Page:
In this way, she is like a mother figure for Gandalf.  Remember I said he gave her a ‘little boy caught with his hand in the cookie jar’ look?  Who would not give their mom that look?  And Galadriel probably made one heck of a mom, not to mention a grandmother, during her time in Middle-earth.

Anyway, that is one of the scenes I really liked from An Unexpected Journey.  I hope there are more in the coming films.  The next two Christmases at the theater are going to be fun!!

Later,

  Mithril

The Hobbit Film Trilogy: Pride and ‘Hobbit Sense’

Thorin

Hey, DiNozzo!

My Klondike bar – thanks.  How’s business?

That bad, huh?  I heard it was going a bit harder than usual.  How are Ziva and McGee doing?

When are you going to quit calling him McGeek?  Yes, it’s cute, to me.  I’m not so sure he likes it. 

As for Ziva, I think you two are giving each other the look.

Don’t give me that flustered innocence, I’ve seen you two for the past couple of years!  The more I watch, the more I’m sure you guys are headed toward –

All right, all right!  Don’t get so ruffled, I was just giving you my opinion!

Okay, okay, fine.  I’ll cut to the meat of the matter.  Gee, they’re making these Klondike bars smaller all the time.  That one didn’t last a light-second.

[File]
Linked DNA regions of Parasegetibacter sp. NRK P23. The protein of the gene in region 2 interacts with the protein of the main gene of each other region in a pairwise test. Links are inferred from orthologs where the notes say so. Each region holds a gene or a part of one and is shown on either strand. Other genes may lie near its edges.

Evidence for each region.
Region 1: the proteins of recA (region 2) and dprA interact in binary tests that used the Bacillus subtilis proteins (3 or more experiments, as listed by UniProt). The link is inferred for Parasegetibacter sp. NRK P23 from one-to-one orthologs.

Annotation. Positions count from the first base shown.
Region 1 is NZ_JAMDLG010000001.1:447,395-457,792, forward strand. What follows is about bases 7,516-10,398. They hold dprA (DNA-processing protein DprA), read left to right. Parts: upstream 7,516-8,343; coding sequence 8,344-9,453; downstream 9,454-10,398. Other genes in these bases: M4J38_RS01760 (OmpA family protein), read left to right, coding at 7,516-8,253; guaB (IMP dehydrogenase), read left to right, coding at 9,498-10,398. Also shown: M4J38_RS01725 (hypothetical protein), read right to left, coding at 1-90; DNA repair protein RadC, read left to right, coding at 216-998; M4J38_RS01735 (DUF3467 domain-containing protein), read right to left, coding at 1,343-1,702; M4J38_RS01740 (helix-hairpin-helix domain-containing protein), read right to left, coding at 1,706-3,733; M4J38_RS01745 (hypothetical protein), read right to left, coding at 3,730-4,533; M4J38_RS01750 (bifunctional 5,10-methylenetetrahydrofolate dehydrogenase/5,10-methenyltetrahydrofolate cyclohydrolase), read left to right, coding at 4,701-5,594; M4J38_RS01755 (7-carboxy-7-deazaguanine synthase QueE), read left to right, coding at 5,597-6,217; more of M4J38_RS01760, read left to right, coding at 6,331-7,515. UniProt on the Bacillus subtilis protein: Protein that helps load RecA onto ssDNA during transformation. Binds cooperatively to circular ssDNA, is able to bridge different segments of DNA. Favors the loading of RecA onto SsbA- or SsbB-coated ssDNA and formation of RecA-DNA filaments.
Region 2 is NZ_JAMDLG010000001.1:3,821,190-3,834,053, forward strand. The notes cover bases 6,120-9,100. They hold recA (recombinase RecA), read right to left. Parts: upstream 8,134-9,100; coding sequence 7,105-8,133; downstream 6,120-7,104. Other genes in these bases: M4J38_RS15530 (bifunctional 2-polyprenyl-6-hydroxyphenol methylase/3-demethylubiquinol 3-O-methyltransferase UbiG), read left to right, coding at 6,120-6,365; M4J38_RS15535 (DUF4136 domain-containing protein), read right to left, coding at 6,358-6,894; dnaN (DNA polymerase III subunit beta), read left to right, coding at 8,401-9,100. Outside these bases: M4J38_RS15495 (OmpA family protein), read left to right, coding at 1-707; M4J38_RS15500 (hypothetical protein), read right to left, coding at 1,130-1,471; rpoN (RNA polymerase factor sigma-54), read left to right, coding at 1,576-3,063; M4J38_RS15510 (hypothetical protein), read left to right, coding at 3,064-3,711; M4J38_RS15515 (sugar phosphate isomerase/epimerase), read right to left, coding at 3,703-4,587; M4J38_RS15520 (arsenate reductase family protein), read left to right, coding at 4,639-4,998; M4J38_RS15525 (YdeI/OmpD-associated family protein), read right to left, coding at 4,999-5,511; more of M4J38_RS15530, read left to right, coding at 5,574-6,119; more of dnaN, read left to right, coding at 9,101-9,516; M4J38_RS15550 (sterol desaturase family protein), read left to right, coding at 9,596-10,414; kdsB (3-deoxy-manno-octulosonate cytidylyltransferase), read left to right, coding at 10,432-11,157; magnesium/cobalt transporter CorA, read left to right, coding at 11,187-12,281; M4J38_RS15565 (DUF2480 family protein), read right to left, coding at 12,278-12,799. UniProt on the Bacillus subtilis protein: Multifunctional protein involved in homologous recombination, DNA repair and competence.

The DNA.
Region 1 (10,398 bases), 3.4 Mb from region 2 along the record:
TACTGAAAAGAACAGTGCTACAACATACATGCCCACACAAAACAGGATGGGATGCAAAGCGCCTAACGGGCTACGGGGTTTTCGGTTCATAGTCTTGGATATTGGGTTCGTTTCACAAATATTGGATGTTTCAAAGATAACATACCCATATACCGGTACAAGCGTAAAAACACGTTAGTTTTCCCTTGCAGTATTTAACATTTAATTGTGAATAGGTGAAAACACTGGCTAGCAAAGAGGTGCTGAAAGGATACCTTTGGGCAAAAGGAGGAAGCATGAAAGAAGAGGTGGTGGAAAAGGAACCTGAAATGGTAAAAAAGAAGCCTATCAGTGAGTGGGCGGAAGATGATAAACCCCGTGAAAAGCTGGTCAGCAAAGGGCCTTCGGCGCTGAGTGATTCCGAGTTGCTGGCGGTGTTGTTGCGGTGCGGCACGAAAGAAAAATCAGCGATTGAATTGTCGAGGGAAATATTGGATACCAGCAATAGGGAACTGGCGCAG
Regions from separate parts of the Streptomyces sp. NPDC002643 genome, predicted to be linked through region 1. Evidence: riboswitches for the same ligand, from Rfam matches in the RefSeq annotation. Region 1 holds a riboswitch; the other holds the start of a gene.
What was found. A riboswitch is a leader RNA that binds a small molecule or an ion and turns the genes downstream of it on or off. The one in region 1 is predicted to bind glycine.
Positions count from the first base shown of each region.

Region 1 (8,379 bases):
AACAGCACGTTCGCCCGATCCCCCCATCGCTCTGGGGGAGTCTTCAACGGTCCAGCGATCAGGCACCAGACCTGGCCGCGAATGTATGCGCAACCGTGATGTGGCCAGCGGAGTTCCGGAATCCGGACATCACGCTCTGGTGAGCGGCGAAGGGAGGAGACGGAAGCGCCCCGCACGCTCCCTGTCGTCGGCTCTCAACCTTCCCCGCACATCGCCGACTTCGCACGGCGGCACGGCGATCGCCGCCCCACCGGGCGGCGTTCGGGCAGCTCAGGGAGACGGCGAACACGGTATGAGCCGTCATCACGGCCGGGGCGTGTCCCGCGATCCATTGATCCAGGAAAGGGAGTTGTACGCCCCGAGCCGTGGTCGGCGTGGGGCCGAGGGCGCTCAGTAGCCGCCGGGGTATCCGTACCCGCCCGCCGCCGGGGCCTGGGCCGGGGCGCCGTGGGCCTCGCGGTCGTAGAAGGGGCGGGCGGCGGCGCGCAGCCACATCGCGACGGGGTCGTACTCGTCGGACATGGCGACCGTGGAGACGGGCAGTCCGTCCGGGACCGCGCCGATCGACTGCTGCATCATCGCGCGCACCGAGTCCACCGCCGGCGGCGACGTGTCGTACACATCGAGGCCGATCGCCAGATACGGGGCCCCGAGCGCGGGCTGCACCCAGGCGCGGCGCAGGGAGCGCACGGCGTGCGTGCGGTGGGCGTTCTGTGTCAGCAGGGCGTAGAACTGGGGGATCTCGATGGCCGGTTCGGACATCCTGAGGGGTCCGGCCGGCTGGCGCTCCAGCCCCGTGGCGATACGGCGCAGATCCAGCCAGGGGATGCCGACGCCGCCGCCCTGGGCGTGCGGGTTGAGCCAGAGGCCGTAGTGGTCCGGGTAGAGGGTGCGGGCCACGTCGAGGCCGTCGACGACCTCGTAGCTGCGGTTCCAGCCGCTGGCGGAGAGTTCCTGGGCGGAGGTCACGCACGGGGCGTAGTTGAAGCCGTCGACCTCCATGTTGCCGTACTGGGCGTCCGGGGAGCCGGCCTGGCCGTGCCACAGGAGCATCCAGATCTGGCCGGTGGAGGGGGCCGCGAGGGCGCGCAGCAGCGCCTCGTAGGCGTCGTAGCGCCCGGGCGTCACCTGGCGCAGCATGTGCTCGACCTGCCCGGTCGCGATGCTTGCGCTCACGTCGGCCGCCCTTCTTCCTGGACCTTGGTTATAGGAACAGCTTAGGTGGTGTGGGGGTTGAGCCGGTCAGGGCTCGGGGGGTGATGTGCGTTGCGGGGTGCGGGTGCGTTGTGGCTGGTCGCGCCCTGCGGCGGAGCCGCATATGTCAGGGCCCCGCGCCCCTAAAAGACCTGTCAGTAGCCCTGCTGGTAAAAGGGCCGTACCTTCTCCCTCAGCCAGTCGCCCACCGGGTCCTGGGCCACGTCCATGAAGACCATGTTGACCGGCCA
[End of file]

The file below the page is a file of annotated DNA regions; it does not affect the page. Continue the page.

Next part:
Now, where did I want to start this?  Oh, yeah.  So the focus of The Hobbit: An Unexpected Journey is, naturally, Bilbo Baggins.  Throughout the film we see his growing affection for the dwarves in the company, and their growing respect and friendship with him.

But there’s one dwarf who just doesn’t seem to soften toward Bilbo in the least, although Bilbo’s admiration for him continues to grow.  Thorin Oakenshield, the dispossessed dwarf king, is stiff with all the company (save perhaps with Balin), but he is especially gruff with Bilbo.  Proud and battle-tried, Thorin is determined to regain his near-crazed grandfather’s kingdom under the mountain, which is guarded by a firedrake (dragon).  But the entire might of Erebor in its greatness couldn’t stop Smaug the terrible.  He’s going to need help.

And for this mission, the only help Thorin’s got are twelve other dwarves.  Oh, sure, Gandalf travels with them fairly often.  But he’s a wizard; he has a lot of other matters on his plate.  He can’t travel with the dwarves all the time, and even if he could, an entire army couldn’t drag Smaug out from Under the Mountain.  What’s Gandalf the Grey (even with all his power) going to be able to do – other than give Smaug a stomach ache? 

These odds are beyond dismal to start with.  There’s worse in that, since Gandalf isn’t a reliable traveling companion, it leaves Thorin with a company of thirteen. 

You know the old saying about thirteen being an unlucky number.  Who wants that worry hanging over his head on an already badly outmatched mission like this?

So Thorin asked Gandalf to find them a fourteenth traveler for the company.  And what does he get?  A well-fed, well-housed hobbit who “looks more like a grocer than a burglar.”

 Bilbo has, of course, never used a sword, axe, or any other weapon.  It’s doubtful that he ever even used a sling shot as has Ori.  In fact, I think it was mentioned in the book that the only thing he knew how to do was throw rocks.  Not an especially helpful talent when you’re facing a huge dragon, huh?